NCLB + RTTT = MOTS (More of the Same)

The equation above can also be expressed as follows:

The No Child Left Behind Act + the Race to the Top Fund = More of the Same

NCLB & Race to the Top

In an newsletter there was a No Child Left Behind Alert that I found interesting, and provided the starting point for this post.  The forum discussion (a question is posed, and you can submit a response joining you to the discussion) for the day was:  What’s the most important thing President Obama could do improve standardized testing?  Many assumptions form the basis for this question, but my immediate response is that the President should suspend any further use of standardized tests until there is evidence that high-stakes testing provides a real measure of student learning and school accountability.  Of course, the suspension of high-stakes testing did not happen.

I read many of the replies to the question, and there were thoughtful comments about the misuse of testing, and the call for alternatives.  One responder did agree with me, and recommended that the President put an end of these high stakes testing.

You might ask, isn’t this a little far fetched?  Schooling as we know would collapse.  How would we know if students really did learn the fundamental concepts of science or mathematics, or any other subject in the curriculum?  Most teachers know the answer to this question.  But I won’t deal with that here.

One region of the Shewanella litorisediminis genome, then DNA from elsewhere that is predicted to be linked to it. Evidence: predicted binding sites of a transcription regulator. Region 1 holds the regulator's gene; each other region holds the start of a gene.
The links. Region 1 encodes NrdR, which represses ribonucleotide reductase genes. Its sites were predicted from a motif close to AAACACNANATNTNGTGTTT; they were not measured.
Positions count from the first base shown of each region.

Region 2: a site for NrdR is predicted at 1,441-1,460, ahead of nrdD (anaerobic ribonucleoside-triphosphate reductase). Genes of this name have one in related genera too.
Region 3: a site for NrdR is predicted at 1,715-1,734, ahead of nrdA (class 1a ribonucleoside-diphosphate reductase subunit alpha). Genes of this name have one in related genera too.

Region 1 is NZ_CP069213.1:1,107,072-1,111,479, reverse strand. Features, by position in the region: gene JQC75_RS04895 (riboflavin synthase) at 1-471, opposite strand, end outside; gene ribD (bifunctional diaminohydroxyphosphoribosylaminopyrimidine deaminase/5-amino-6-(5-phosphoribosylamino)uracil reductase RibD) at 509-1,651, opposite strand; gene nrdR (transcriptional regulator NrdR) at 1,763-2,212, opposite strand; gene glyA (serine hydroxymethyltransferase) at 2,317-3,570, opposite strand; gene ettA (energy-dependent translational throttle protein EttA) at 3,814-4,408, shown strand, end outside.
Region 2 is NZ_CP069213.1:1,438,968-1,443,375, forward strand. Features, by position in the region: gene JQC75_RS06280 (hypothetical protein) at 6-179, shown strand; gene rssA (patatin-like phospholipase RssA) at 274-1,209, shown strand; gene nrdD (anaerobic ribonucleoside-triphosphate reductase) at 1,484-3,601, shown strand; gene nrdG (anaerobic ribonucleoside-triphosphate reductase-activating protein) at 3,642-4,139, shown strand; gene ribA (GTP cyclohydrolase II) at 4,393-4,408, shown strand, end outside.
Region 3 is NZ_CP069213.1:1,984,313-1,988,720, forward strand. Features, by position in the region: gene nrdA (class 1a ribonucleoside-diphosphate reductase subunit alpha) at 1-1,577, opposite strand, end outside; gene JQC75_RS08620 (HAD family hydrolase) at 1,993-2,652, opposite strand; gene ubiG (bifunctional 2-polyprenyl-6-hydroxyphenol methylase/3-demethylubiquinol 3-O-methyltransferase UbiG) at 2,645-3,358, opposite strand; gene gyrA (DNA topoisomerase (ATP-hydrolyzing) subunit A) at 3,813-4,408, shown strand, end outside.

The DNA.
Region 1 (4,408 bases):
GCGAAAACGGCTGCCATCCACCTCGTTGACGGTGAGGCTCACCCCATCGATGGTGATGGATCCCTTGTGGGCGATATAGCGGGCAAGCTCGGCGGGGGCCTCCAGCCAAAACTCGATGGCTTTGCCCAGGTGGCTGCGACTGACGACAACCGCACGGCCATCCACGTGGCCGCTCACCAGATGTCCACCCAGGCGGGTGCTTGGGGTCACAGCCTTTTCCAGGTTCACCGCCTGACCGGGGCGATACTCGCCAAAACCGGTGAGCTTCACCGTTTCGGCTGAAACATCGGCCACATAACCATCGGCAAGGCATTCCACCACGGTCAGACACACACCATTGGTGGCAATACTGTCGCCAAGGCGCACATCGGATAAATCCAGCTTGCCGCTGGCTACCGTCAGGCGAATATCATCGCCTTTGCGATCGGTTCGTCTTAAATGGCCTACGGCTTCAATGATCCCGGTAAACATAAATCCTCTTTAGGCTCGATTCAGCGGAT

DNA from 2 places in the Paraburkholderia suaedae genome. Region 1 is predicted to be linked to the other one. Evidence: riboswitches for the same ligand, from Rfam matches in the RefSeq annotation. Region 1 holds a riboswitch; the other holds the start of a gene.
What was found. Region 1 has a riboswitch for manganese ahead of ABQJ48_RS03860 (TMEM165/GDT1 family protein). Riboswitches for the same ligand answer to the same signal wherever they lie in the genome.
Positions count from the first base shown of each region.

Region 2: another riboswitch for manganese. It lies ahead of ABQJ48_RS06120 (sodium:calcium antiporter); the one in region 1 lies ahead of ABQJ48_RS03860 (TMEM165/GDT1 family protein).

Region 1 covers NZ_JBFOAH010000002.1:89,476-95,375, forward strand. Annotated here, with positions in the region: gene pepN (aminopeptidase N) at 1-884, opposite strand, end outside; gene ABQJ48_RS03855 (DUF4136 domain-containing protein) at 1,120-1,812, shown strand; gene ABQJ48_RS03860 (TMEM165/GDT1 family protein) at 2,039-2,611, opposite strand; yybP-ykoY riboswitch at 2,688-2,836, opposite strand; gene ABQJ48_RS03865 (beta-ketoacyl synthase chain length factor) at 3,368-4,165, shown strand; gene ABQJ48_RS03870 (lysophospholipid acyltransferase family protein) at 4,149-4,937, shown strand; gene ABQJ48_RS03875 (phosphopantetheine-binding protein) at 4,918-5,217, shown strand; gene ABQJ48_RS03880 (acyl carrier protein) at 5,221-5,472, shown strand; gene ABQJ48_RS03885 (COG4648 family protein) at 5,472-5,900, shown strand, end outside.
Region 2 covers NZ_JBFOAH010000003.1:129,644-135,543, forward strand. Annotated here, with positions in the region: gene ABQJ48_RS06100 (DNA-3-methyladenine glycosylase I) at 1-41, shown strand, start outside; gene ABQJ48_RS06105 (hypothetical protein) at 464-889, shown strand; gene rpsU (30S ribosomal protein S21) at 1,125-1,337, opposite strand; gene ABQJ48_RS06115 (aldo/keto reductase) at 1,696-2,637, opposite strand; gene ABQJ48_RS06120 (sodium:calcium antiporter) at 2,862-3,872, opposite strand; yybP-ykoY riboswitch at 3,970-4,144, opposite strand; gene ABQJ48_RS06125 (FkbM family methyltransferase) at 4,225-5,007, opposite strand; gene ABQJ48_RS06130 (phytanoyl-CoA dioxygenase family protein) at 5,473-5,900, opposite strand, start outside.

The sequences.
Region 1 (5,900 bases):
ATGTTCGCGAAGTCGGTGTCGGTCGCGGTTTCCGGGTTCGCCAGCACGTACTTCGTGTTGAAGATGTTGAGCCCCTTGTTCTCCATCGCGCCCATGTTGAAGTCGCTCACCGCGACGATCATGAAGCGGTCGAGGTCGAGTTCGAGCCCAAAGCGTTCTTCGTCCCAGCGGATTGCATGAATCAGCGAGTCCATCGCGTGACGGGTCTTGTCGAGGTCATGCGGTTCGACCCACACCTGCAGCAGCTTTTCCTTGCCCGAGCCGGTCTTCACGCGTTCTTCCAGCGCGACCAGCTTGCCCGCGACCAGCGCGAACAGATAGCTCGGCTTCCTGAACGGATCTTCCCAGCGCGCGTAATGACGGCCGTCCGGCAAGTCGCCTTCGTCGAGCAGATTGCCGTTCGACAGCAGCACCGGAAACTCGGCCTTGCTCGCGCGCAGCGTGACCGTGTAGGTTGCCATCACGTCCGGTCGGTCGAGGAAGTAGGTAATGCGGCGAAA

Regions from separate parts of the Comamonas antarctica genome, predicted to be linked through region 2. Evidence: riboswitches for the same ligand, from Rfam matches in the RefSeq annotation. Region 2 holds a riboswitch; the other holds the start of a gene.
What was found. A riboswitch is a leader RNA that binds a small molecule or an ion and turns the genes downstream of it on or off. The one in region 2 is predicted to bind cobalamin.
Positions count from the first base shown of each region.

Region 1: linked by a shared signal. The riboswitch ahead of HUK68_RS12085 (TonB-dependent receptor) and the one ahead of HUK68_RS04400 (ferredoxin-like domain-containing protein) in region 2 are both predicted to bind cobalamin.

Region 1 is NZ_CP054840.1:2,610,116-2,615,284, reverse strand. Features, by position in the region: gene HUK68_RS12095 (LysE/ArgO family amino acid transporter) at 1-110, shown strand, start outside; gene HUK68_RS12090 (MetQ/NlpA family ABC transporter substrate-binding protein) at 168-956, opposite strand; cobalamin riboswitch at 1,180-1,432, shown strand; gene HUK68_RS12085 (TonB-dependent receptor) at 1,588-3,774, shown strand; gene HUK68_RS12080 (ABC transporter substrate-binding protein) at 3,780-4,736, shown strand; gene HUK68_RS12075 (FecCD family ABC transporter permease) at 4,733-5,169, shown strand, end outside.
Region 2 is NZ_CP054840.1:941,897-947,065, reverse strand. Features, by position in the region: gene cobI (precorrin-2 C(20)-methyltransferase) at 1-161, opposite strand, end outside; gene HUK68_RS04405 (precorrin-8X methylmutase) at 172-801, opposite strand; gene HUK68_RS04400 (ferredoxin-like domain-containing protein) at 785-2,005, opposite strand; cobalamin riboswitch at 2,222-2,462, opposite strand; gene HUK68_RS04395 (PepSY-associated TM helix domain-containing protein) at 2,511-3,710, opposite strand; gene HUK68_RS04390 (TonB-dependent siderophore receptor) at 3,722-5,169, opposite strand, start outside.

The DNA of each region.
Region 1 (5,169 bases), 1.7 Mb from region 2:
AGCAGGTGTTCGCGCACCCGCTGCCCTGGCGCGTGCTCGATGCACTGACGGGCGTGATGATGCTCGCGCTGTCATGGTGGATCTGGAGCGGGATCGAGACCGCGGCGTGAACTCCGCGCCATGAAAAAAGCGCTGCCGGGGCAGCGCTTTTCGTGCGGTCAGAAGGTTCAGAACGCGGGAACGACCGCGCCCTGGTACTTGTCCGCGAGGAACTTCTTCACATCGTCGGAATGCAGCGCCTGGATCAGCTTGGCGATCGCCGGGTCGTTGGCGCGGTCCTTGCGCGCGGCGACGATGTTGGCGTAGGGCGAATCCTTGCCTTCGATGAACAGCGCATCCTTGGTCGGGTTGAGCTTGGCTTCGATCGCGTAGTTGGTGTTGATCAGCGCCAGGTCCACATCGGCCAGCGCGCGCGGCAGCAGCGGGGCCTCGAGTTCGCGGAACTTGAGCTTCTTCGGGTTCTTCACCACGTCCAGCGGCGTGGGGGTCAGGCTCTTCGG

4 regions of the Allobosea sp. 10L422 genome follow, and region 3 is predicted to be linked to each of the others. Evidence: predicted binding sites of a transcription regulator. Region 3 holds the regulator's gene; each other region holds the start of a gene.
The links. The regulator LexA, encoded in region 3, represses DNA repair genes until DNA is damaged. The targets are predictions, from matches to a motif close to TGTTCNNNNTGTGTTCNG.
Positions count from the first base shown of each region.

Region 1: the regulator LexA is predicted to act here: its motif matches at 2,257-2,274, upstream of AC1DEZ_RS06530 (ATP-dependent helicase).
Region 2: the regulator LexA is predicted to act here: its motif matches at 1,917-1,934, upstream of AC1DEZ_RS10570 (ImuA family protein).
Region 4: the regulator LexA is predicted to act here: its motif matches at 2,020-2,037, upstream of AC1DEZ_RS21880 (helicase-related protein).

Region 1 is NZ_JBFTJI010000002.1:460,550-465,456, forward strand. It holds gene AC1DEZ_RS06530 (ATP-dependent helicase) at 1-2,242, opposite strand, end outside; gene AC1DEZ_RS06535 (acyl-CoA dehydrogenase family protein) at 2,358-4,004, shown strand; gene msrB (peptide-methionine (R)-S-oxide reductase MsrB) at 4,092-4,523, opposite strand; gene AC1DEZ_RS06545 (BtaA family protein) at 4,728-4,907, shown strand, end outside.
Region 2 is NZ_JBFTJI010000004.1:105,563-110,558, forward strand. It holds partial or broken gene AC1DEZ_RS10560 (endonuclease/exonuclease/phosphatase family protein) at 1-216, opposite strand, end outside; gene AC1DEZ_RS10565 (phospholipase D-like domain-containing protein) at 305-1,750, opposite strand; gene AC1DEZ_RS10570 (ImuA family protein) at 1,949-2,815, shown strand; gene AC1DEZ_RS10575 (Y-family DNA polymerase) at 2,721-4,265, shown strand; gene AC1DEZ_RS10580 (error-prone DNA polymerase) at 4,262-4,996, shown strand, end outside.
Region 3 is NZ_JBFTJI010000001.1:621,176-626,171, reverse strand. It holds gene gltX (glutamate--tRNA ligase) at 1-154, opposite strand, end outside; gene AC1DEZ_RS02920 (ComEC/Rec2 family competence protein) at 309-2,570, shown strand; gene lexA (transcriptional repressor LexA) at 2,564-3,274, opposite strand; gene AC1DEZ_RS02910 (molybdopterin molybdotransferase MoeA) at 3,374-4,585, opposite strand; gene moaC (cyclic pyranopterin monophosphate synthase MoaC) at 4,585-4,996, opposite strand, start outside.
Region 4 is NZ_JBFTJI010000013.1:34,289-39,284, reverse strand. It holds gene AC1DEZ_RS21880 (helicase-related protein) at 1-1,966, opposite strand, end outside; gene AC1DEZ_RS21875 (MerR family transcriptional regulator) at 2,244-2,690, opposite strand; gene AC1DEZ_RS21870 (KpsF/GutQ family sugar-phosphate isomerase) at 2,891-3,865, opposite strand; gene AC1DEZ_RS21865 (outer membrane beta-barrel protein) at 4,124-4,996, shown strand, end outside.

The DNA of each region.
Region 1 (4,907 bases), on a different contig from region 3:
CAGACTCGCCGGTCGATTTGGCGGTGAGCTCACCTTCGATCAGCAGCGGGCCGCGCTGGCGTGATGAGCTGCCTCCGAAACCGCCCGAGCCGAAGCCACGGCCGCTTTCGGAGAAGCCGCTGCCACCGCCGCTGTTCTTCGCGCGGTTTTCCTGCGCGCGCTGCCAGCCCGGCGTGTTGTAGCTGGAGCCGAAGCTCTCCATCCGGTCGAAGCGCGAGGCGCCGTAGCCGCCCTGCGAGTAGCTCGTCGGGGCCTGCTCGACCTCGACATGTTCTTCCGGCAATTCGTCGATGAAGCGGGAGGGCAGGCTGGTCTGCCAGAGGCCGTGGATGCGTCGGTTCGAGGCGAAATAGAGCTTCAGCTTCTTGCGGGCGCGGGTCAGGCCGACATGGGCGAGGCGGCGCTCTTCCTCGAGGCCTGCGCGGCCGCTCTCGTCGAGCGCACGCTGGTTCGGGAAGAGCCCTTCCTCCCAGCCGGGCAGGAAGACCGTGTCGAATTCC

What did happen was that the Department of Education earmarked nearly $4 billion dollars for a program, The Race to the Top Fund.  Eleven States and the District of Columbia were funded after submitting competitive proposals in rounds 1 and 2 last year.  The funds will be used to:

  • Adopting standards and assessments that prepare students to succeed in college and the workplace and to compete in the global economy;
  • Building data systems that measure student growth and success, and inform teachers and principals about how they can improve instruction;
  • Recruiting, developing, rewarding, and retaining effective teachers and principals, especially where they are needed most; and
  • Turning around our lowest-achieving schools.

So, in this initiative a little more than a 1/5 of the United States will be involved in the Race to the Top.  Unfortunately, the RTTT goals are not terribly different from NCLB,and that means “more of the same.”

Two Federal Mandates

You might ask, wasn’t there evidence from research to make policy decisions such as the wide-spread use of high stakes testing, the implementation of charter schools, the use of vouchers, and other key educational decisions.  Did the NCLB Act and RTTT Fund go forward with clear evidence that their initiatives would be effective.